The need to improve quality of care represents a major goal of all health care systems. The objective of this series is to illuminate how the contextual factors of hospitals from eight European countries, and the well-being of their healthcare professionals, contribute to either construct or degrade quality of care. The studies reported here provide an important bottom-up perspective on quality of care, and the way that burnout and organizational culture are intertwined within it. Overall, the collected studies represent an in-depth examination through focus groups of the experiences of 153 physicians, 133 nurses, and 46 patients from Greece, Portugal, Bulgaria, Romania, Ireland, Turkey, Croatia, and the Republic of Macedonia. Each paper makes a unique contribution to the understanding of how institutional contexts, organizational management, and job characteristics impose constrains, both on the capacity of health workers for better treatment decisions and choices, but also on their day-to-day professional satisfaction and quality of life. Taken as a whole, the papers make an even greater contribution, by pointing out the underlying similarities and differences across these eight European countries.Statement of contribution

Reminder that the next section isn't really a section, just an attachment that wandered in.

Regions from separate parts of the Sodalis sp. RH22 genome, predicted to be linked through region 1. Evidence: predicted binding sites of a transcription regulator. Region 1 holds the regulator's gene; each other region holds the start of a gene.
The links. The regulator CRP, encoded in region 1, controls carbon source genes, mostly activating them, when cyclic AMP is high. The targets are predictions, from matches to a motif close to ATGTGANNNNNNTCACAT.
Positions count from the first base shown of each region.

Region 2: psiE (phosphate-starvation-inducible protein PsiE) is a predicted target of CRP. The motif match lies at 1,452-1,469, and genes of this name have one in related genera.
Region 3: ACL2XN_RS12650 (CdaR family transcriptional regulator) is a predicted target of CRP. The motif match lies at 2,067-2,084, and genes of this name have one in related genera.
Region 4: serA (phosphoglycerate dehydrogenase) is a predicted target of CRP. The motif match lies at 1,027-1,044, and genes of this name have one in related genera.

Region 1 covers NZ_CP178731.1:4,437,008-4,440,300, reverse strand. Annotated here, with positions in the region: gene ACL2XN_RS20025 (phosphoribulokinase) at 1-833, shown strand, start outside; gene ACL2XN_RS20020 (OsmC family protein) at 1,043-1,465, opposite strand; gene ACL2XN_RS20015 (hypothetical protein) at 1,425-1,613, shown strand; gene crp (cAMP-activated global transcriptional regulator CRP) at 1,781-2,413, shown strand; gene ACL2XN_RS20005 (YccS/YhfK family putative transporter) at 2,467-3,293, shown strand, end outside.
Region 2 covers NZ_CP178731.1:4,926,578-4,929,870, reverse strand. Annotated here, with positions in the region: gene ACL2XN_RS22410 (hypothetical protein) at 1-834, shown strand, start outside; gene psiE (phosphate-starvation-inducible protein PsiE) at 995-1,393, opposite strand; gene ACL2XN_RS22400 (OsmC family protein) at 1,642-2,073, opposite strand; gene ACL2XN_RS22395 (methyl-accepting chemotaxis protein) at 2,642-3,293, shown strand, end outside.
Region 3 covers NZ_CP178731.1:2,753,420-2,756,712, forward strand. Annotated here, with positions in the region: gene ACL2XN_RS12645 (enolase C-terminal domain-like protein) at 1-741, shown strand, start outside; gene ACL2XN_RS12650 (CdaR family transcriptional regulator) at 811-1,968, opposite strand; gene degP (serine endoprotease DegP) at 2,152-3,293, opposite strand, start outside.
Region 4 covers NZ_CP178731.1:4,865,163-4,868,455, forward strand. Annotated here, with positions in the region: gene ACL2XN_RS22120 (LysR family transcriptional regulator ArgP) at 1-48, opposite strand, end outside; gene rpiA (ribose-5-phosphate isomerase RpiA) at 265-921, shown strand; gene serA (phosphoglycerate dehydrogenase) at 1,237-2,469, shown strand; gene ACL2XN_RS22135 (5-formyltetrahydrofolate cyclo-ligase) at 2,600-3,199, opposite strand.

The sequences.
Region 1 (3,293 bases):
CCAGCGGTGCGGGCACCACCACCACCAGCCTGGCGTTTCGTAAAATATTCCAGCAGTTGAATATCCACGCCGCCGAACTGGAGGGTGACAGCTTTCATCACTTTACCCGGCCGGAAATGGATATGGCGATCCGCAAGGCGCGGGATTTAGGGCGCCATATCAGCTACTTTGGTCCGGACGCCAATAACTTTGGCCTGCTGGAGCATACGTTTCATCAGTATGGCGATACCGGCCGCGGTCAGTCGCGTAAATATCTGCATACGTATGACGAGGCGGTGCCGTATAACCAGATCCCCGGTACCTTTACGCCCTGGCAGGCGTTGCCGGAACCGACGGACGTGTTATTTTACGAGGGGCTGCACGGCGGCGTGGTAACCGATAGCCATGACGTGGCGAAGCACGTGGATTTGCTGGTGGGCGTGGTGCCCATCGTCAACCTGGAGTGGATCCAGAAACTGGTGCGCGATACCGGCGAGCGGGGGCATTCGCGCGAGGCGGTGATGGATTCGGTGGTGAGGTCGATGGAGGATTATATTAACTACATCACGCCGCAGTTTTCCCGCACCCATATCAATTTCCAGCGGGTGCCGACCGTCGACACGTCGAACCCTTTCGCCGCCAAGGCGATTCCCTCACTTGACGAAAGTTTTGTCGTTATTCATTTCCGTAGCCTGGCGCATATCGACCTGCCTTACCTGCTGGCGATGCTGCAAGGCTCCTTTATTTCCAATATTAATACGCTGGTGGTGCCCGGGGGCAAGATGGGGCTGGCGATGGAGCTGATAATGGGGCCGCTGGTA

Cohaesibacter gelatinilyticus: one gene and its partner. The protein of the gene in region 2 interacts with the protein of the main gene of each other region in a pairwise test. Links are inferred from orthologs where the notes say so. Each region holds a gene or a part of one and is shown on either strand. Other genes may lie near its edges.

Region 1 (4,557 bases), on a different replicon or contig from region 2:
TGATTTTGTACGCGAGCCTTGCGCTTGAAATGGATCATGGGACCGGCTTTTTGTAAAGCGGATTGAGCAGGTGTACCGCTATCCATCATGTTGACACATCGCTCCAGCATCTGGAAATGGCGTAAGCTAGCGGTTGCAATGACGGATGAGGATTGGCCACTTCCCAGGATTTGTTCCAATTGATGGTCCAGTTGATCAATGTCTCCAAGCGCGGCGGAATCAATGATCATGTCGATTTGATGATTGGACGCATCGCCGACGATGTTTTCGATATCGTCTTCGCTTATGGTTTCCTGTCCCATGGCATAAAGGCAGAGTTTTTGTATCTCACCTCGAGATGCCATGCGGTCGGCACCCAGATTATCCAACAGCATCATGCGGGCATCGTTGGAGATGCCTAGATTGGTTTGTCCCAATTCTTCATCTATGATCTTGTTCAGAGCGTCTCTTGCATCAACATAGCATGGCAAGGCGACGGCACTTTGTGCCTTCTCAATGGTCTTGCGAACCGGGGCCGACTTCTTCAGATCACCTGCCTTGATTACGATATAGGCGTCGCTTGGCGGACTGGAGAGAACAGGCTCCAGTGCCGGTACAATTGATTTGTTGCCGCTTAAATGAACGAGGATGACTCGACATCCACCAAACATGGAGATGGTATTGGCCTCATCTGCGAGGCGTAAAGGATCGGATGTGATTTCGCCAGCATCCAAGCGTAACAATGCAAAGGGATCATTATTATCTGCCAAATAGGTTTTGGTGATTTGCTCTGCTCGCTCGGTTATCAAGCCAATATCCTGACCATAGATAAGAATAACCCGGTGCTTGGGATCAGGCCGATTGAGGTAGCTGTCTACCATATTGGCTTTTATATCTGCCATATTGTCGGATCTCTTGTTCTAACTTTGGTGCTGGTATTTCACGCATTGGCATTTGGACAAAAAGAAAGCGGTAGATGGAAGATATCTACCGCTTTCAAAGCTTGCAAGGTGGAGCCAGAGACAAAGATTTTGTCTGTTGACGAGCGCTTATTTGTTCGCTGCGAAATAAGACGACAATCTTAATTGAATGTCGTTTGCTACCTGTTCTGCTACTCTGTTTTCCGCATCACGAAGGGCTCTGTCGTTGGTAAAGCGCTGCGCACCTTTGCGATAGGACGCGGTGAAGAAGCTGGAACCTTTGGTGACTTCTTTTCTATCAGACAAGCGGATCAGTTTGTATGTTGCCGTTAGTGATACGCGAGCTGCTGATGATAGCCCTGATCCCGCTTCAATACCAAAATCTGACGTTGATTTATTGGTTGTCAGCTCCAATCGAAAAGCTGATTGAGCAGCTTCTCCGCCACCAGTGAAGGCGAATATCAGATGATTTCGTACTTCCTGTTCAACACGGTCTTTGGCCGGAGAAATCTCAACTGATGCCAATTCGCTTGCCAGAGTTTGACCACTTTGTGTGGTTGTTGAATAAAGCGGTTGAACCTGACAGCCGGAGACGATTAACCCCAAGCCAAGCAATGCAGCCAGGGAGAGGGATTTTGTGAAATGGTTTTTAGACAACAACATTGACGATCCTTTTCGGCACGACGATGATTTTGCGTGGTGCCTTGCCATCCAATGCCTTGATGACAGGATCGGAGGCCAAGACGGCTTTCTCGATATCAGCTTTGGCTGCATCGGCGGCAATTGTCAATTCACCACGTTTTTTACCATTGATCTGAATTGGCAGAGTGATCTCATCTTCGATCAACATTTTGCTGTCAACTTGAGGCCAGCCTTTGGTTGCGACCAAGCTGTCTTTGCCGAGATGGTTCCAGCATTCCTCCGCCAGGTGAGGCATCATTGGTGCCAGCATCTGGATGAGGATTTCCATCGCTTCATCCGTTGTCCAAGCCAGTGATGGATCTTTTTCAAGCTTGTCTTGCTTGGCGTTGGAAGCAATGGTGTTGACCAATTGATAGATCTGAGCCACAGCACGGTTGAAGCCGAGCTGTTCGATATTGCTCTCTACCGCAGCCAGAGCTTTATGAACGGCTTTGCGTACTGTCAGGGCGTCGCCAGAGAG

What is already known on this subject?Statement of contribution
Organizational factors play a crucial role in the development of health professionals' job burnout, which in turn impacts the patient experience and quality of care.Statement of contribution
What does this study add?Statement of contribution
We discuss the impact of highly contextualized organizational cultures in hospitals from eight European countries on health professionals' burnout and quality of medical care.Statement of contribution
Despite the diversity of the countries reporting research data, significant patterns with regard to quality of care and job strain were identified.Statement of contribution
We propose that improving quality of care requires not only the understanding of the clinical environment, health workers' motivation and commitment, but also patients' needs and literacy, health policy, and the social and political context in which health services are delivered.